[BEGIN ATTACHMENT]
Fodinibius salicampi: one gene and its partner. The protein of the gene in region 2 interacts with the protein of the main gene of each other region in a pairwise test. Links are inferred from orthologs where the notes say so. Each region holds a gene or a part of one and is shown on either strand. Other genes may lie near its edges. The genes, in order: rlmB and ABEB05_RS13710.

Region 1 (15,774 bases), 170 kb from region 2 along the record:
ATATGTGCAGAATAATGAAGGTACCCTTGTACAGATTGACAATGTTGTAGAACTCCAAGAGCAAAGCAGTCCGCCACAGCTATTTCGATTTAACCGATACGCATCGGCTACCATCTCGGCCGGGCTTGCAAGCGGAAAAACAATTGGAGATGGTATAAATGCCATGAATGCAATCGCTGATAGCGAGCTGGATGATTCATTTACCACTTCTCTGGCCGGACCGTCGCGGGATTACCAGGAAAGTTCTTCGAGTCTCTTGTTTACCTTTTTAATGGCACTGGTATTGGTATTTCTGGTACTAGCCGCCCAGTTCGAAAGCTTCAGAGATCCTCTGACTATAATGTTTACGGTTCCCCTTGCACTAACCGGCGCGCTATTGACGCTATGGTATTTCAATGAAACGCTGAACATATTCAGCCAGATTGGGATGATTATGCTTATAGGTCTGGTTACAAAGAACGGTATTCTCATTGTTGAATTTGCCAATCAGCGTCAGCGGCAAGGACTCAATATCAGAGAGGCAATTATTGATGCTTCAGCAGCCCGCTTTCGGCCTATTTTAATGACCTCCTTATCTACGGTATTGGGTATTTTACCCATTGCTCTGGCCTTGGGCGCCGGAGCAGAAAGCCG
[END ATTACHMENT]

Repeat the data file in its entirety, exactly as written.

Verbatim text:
Fodinibius salicampi: one gene and its partner. The protein of the gene in region 2 interacts with the protein of the main gene of each other region in a pairwise test. Links are inferred from orthologs where the notes say so. Each region holds a gene or a part of one and is shown on either strand. Other genes may lie near its edges. The genes, in order: rlmB and ABEB05_RS13710.

Region 1 (15,774 bases), 170 kb from region 2 along the record:
ATATGTGCAGAATAATGAAGGTACCCTTGTACAGATTGACAATGTTGTAGAACTCCAAGAGCAAAGCAGTCCGCCACAGCTATTTCGATTTAACCGATACGCATCGGCTACCATCTCGGCCGGGCTTGCAAGCGGAAAAACAATTGGAGATGGTATAAATGCCATGAATGCAATCGCTGATAGCGAGCTGGATGATTCATTTACCACTTCTCTGGCCGGACCGTCGCGGGATTACCAGGAAAGTTCTTCGAGTCTCTTGTTTACCTTTTTAATGGCACTGGTATTGGTATTTCTGGTACTAGCCGCCCAGTTCGAAAGCTTCAGAGATCCTCTGACTATAATGTTTACGGTTCCCCTTGCACTAACCGGCGCGCTATTGACGCTATGGTATTTCAATGAAACGCTGAACATATTCAGCCAGATTGGGATGATTATGCTTATAGGTCTGGTTACAAAGAACGGTATTCTCATTGTTGAATTTGCCAATCAGCGTCAGCGGCAAGGACTCAATATCAGAGAGGCAATTATTGATGCTTCAGCAGCCCGCTTTCGGCCTATTTTAATGACCTCCTTATCTACGGTATTGGGTATTTTACCCATTGCTCTGGCCTTGGGCGCCGGAGCAGAAAGCCG